Jalapeno Chicken Stew

Category : Chicken, Featured, Stew/Soup

Today we bundled up, stoked the fire, and prepared for what they promised would be the ice and snow storm of winter. With some foresight, my husband and I made the excursion to the local farmer’s market for root vegetables and chickens. We also found a woman selling Amish made pasta called Pot Pie Pasta. They were thick and square cut and made me want to create a thick chicken stew to showcase them. Among the stands of vegetables, we found a basket of firm, plump jalapeno peppers, carrots and sweet onions. We also nabbed a late season sweet potato that had to have easily weighed 2 lbs. A plan was coming together! A loaf of Challah and we were set!

We built a nice fire in the wood stove with the Ash and Oak. I wanted a smokey flavor to the stew, and this allowed me to roast the peppers right in our fireplace.

3.5 lb whole fryer chicken (cleaned, quartered, & patted dry)
2 lbs sweet potato (peeled and cut into quarters or very large chunks)
2 sweet onions (chopped coarse)
3 large carrots (peeled and sliced)
4 jalapeno peppers, roasted (chopped coarse)
4 cloves garlic (minced)
5 cups water
1 cup Chardonnay
4 Tablespoons olive oil or bacon grease
1 teaspoon oregano
1 teaspoon
garam masala
1 teaspoon Hungarian paprika

1/2 teaspoon black pepper
1/2 teaspoon rosemary
1/2 teaspoon coriander
1/2 teaspoon cinnamon
Salt to taste
1 Tablespoon apple cider vinegar
1 cup of cooked pasta in noodle form.

Put the olive oil or bacon grease into a deep stock pot. Add the onions and saute until translucent. Add the chicken and brown slightly. Add the herbs and garlic when the browning is just about done and coat the chicken.

Add the Chardonnay to deglaze the bottom of the pan. Add the rest of the ingredients (except the pasta) and simmer for 2 hours.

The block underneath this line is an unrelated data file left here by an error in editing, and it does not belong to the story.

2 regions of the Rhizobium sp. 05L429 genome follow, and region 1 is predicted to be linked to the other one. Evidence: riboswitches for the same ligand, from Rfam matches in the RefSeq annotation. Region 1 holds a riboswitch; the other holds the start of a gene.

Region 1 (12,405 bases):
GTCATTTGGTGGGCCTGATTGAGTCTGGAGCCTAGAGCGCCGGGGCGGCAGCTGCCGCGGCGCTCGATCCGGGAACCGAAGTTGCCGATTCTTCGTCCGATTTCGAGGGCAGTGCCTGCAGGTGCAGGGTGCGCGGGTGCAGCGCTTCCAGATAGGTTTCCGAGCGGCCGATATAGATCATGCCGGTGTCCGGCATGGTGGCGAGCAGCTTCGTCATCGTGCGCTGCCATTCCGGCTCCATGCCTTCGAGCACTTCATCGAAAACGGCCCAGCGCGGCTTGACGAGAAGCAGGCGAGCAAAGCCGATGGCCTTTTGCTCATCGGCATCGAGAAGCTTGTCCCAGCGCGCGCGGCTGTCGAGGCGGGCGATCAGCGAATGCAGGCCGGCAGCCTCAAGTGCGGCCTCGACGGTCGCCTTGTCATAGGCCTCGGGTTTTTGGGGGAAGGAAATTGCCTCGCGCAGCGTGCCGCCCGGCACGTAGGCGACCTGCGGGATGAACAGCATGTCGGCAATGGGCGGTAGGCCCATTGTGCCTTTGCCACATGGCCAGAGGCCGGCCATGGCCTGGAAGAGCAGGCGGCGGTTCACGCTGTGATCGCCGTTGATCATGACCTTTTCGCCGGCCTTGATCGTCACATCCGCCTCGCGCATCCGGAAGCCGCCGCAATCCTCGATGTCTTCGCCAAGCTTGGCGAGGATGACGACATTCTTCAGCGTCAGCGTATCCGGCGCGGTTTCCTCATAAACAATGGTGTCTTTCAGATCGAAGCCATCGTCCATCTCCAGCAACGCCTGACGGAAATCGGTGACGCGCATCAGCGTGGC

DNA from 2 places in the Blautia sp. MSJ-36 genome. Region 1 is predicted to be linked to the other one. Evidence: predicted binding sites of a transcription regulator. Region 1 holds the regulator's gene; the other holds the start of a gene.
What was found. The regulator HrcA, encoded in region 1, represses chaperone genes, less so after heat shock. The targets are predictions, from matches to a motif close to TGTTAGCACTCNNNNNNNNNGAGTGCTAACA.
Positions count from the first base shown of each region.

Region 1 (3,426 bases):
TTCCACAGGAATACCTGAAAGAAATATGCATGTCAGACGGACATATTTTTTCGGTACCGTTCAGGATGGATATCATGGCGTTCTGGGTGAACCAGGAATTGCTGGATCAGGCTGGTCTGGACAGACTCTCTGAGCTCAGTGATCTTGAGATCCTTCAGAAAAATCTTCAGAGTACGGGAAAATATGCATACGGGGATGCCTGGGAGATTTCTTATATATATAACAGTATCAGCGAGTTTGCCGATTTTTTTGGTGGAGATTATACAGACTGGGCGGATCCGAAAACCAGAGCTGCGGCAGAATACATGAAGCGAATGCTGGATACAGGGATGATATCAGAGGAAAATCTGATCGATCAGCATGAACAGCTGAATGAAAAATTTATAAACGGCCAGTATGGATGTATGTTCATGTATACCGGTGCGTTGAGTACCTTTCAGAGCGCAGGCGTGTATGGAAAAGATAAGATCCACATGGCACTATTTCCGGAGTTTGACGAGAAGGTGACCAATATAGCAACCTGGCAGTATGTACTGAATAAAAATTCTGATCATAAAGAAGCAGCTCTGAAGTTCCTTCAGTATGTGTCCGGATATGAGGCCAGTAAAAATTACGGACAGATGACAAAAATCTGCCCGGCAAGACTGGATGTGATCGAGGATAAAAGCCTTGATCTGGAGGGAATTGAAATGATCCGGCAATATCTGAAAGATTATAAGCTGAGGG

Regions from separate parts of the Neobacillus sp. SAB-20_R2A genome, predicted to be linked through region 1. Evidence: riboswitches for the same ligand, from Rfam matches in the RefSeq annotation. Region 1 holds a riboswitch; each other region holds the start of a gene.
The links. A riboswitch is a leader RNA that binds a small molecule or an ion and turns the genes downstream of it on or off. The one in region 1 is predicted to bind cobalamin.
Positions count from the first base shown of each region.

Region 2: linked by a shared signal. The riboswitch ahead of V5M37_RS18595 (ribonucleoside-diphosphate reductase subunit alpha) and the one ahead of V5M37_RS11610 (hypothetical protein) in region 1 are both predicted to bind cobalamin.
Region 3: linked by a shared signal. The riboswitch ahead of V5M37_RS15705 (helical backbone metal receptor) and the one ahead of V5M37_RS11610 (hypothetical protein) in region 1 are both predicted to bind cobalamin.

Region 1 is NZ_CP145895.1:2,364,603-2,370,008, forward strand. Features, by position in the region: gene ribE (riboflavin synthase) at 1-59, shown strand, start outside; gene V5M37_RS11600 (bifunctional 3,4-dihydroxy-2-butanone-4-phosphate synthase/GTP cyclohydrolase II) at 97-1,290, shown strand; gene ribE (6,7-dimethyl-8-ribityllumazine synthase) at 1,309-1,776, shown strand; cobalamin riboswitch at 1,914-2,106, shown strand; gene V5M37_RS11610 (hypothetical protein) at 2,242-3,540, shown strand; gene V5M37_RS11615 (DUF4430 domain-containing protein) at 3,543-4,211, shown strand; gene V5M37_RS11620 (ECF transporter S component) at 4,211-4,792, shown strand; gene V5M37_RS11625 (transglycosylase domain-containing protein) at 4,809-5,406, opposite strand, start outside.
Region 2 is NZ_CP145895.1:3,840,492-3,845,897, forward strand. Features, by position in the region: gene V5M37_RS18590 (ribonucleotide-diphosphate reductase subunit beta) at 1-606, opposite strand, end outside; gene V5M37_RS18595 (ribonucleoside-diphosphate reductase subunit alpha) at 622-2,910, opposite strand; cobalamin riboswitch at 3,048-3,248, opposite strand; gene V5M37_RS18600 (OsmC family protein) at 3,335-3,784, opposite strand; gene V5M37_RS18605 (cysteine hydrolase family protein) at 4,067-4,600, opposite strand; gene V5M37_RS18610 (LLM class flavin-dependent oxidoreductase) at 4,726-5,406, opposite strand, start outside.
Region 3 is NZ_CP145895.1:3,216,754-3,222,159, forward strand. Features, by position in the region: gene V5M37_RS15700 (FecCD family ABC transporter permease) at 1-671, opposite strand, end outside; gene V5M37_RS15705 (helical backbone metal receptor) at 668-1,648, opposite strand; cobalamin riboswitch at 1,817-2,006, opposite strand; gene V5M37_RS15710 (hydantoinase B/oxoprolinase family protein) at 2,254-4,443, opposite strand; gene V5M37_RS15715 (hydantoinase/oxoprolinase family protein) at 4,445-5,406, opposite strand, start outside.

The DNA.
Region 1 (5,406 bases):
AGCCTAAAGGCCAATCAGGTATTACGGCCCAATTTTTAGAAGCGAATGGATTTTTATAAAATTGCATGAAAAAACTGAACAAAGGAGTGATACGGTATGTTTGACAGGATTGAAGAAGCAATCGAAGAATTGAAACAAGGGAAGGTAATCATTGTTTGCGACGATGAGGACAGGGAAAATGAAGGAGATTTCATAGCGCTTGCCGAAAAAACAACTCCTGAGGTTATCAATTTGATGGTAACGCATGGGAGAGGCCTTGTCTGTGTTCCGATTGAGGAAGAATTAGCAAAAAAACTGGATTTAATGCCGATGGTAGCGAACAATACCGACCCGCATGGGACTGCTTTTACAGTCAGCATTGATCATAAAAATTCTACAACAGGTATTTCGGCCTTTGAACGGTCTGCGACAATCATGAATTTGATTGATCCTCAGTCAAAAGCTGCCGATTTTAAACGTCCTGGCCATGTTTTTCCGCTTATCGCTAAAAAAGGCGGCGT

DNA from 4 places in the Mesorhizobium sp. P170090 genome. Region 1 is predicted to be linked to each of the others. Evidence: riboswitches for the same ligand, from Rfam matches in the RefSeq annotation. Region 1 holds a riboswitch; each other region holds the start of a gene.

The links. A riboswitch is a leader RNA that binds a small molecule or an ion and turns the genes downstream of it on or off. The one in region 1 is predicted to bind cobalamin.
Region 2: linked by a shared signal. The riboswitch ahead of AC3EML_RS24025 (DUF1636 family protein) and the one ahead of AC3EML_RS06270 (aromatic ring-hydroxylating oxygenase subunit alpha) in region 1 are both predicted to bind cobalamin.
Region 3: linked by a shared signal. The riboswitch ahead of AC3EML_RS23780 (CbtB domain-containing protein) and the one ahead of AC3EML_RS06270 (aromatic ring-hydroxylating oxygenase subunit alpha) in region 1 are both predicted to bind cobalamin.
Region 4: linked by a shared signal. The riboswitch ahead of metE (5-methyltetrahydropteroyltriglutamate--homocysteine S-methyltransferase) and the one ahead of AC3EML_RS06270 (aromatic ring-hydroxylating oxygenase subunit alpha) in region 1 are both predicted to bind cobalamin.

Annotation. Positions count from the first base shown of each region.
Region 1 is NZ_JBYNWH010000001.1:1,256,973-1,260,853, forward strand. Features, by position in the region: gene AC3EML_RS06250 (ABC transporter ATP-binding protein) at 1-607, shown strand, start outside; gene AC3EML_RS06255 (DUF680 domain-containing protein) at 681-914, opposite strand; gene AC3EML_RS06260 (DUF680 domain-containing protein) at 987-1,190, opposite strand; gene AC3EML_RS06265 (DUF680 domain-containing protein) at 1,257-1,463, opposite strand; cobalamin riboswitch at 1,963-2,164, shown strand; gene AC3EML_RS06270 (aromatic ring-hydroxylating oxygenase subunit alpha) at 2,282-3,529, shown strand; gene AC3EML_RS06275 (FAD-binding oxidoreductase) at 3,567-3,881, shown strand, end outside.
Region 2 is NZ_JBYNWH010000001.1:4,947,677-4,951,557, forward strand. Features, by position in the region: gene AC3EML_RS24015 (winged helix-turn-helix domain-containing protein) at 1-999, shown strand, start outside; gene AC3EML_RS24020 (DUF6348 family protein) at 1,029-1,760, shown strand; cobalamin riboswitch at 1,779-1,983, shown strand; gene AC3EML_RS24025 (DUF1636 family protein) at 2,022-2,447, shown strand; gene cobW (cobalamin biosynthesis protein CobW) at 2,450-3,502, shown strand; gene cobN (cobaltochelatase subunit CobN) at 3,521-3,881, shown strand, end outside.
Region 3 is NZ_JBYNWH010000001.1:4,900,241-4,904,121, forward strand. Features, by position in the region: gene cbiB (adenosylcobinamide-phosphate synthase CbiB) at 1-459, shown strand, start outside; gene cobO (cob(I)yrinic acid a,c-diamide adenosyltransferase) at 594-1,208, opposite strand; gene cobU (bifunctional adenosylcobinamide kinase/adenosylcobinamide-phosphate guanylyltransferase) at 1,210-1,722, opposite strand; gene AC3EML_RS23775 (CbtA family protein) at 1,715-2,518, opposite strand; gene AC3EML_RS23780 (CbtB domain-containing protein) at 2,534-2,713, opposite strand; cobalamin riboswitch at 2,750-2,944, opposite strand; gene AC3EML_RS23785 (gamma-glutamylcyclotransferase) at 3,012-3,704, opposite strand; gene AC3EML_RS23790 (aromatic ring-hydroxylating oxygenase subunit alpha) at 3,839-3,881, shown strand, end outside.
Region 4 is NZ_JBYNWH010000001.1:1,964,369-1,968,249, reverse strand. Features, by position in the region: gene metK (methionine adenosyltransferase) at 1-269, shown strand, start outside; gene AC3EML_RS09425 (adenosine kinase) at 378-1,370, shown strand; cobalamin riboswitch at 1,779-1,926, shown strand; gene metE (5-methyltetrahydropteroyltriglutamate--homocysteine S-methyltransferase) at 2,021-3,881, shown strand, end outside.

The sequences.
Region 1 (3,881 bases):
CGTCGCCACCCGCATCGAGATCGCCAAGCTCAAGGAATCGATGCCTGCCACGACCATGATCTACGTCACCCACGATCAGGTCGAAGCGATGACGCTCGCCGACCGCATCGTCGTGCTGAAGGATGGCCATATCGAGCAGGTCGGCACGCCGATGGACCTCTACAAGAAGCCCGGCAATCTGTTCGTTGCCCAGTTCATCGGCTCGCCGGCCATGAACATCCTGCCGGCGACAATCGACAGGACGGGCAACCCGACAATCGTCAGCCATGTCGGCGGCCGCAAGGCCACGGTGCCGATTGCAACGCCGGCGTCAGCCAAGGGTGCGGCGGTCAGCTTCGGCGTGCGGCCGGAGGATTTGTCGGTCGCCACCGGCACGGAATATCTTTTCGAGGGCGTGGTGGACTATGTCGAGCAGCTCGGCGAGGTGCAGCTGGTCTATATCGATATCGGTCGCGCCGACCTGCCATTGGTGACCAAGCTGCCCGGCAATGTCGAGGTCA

During this time I roasted the jalapenos over the fire. You can also roast them under the broiler for about 7 minutes, until the skin is black and blistered. Turn to get all sides. Put the peppers in a bowl and cover with plastic wrap for 10 minutes. Use a knife to scrape off the skin, which will come of very easily at this point. Don’t rinse. Cut off the stem end and split the pepper in half, scooping out and discarding the seeds. Chop the pepper coarsely and add to the stew. It is highly recommended that you use gloves to handle the peppers. Roasting the peppers isn’t critical, but once you’ve tried it, you’ll understand how it mellows the flavor, but not the heat and blends well with the sweet and smokey flavors of this stew.

After 2 hours, remove the chicken from the stew carefully with a slotted spoon and place into a bowl. Your goal is to make sure no bones end up in the stew. I put mine into a colander and pick off all the meat to add back to the liquid in the pot.

At this point, fish out all of the sweet potato chunks. Put these into a bowl and mash well. Add this back to the stew to give it body. This stew has a very distinct flavor of sweet potatoes, which matches fabulously with the smoke and heat of the jalapenos.

Make sure you get all the tender meat from the chicken to put back into the stew. This is a tedious, finger singing step, but it’s completely worth it in the end.

Let the stew simmer for a while longer. I let mine go for another 2 hours before not being able to take the delicious smells any longer. Add the cooked pasta as the last step.

This dinner was paired with a sweet bread, Challah. There was a definite heat to this dish, but not a tongue blistering hot. It was a huge hit to warm us up against the ice outside.

My husband has taken the task of cleaning the whole chickens we get from the farmer’s market. A year ago I shattered my wrist and he picked up a lot of awesome kitchen skills helping me while I healed. This is one task he didn’t give back and the one that netted me a nice set of Henckel knives for Christmas! He takes the backbone out and the wings off of the bird and puts them in the freezer for making chicken stock. He removes the cartilage and a few of the small bones, then cleaves the halves into quarters. This little bit of kitchen work saves us a considerable amount of money.